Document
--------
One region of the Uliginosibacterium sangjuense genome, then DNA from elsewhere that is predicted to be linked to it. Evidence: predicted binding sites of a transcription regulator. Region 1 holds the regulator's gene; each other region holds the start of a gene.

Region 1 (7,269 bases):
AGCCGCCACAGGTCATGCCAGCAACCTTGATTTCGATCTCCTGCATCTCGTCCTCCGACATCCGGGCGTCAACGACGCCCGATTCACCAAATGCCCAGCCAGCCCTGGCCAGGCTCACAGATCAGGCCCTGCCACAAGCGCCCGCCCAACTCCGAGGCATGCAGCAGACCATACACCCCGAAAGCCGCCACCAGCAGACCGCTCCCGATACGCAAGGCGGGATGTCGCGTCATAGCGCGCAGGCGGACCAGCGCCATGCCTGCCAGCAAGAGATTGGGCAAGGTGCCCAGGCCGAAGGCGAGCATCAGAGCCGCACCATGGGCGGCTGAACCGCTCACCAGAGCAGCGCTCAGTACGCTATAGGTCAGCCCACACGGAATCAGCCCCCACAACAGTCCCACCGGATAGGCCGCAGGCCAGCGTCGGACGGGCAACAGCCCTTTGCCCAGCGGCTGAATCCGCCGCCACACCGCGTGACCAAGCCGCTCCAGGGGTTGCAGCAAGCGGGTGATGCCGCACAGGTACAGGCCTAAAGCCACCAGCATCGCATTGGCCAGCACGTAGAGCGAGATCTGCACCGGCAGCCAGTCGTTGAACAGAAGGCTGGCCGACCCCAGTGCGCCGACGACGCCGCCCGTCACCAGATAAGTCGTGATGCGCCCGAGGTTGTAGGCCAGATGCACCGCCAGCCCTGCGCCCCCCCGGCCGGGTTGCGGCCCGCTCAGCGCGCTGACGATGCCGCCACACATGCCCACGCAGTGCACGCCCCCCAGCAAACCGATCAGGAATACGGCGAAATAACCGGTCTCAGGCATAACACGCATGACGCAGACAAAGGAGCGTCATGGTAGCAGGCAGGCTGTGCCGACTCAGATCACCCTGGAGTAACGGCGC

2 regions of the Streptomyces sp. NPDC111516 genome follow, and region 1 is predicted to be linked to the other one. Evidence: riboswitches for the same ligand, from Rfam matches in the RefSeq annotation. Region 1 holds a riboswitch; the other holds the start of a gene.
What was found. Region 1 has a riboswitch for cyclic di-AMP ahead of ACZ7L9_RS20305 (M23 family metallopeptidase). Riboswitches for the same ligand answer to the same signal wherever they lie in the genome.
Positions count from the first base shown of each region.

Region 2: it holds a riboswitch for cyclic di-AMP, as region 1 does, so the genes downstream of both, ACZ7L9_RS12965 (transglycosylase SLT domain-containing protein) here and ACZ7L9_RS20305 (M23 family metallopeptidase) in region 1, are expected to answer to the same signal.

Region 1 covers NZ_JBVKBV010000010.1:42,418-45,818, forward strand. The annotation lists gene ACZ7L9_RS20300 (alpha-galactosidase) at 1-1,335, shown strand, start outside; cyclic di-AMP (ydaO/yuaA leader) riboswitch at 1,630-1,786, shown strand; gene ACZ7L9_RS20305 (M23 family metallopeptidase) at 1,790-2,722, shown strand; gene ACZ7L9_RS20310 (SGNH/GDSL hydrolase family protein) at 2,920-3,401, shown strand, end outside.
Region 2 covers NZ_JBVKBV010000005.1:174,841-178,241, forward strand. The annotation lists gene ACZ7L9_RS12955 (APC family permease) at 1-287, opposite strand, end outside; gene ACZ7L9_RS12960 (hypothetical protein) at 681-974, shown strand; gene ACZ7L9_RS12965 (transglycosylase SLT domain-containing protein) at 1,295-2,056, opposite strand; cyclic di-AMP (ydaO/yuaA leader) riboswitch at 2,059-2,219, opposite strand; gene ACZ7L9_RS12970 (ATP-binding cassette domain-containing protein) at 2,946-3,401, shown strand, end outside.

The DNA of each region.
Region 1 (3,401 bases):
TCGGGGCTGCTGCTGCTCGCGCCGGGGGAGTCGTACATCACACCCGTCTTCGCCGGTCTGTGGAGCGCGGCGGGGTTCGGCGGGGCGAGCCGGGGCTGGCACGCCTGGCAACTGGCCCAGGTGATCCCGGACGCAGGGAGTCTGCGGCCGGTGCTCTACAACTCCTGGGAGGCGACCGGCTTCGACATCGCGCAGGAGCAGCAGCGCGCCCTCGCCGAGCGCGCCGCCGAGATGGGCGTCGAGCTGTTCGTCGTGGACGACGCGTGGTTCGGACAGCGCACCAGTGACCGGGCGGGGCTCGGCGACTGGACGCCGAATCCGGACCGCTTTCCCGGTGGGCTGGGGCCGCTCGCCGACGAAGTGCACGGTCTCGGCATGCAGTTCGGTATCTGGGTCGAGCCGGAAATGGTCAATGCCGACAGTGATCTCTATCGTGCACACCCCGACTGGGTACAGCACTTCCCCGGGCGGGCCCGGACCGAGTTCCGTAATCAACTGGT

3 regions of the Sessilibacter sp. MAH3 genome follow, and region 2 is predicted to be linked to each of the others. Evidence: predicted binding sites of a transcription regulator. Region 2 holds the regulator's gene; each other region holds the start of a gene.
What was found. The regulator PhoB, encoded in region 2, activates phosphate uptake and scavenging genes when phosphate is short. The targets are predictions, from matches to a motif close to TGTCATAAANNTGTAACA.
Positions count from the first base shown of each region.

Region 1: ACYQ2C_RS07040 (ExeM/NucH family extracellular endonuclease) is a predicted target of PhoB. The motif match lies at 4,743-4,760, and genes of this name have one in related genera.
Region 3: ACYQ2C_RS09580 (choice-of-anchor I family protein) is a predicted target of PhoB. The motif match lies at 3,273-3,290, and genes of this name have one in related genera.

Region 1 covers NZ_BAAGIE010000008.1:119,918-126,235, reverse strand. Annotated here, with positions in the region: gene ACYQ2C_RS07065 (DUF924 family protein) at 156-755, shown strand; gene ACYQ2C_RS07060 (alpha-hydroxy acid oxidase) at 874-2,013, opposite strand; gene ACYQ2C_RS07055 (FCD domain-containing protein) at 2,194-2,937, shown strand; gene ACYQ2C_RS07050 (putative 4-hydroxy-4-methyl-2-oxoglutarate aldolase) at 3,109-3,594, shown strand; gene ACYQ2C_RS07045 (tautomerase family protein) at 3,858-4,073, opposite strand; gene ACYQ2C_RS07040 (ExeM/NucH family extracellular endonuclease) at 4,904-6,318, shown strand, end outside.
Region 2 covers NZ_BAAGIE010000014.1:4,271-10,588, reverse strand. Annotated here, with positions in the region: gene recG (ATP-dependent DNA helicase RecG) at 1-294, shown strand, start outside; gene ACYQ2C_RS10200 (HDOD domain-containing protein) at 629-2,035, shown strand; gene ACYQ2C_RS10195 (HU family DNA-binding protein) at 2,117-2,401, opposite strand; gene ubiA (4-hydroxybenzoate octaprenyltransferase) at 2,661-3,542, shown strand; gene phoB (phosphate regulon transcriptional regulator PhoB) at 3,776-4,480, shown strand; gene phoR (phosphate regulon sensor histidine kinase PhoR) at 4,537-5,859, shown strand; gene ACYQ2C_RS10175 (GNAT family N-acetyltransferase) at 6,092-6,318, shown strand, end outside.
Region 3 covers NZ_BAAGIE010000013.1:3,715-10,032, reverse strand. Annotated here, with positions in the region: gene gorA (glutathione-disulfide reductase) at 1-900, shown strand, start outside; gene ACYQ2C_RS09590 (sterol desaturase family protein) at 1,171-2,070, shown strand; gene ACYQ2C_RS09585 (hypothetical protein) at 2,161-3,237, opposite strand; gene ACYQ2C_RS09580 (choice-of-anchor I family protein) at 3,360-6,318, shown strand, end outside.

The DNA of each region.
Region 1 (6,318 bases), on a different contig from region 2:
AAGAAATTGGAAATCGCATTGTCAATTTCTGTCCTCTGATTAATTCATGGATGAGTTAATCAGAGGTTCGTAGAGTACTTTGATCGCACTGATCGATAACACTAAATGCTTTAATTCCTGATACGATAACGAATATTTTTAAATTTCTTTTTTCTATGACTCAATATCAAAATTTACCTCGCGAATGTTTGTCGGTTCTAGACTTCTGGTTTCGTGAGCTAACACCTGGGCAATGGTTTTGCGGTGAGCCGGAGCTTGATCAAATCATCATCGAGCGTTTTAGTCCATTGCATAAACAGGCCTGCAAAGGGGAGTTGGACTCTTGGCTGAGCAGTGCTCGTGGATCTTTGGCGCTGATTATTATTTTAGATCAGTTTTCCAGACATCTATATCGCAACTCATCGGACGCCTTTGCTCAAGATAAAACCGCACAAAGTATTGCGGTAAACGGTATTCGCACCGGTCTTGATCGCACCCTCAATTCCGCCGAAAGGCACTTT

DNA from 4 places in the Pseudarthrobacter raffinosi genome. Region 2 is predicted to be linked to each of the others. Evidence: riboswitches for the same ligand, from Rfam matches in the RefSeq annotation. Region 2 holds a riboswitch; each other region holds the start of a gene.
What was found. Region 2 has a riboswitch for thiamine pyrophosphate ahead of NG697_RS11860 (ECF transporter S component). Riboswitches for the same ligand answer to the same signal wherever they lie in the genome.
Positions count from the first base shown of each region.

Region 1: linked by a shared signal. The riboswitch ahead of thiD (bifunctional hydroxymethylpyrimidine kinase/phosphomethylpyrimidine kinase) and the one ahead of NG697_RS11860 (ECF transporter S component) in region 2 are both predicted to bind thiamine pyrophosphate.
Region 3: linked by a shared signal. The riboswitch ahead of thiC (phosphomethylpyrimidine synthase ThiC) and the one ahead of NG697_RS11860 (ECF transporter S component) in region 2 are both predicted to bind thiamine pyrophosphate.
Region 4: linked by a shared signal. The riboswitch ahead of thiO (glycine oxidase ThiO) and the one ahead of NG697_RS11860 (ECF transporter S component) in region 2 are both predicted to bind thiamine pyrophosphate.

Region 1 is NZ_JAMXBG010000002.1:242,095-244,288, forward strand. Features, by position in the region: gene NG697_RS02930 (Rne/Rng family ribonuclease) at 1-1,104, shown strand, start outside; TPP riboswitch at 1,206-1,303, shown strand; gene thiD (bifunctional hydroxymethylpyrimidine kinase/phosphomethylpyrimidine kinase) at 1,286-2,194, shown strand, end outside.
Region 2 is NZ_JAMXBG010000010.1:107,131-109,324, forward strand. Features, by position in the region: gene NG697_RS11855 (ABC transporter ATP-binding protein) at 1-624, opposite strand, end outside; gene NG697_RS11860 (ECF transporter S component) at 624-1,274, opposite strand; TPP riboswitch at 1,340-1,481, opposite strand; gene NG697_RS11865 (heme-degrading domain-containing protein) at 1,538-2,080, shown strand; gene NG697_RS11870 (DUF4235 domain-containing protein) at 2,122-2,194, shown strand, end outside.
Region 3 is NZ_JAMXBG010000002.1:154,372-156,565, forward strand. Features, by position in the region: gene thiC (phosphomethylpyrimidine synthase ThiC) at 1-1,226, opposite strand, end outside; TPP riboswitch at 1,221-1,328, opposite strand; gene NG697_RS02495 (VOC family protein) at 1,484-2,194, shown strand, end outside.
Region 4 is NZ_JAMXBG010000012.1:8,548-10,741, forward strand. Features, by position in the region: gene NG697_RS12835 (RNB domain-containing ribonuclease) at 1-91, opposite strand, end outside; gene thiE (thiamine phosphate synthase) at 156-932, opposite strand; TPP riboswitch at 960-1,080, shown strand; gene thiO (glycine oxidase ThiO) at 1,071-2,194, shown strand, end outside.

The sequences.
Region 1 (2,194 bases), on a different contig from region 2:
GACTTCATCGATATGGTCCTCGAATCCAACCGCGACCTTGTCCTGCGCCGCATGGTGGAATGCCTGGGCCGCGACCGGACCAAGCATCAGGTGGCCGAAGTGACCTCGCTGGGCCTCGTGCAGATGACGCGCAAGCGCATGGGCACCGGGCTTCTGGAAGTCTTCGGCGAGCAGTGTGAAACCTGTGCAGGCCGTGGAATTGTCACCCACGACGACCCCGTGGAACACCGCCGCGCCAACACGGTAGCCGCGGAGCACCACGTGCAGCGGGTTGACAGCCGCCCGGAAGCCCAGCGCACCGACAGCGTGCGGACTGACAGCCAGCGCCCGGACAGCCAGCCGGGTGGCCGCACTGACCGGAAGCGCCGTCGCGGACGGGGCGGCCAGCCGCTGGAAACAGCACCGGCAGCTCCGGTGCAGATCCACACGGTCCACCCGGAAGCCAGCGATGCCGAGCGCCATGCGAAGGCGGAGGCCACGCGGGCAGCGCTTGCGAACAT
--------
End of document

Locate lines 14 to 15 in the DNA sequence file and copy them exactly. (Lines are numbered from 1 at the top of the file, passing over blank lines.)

What was found. The regulator PhoB, encoded in region 2, activates phosphate uptake and scavenging genes when phosphate is short. The targets are predictions, from matches to a motif close to TGTCATAAANNTGTAACA.
Positions count from the first base shown of each region.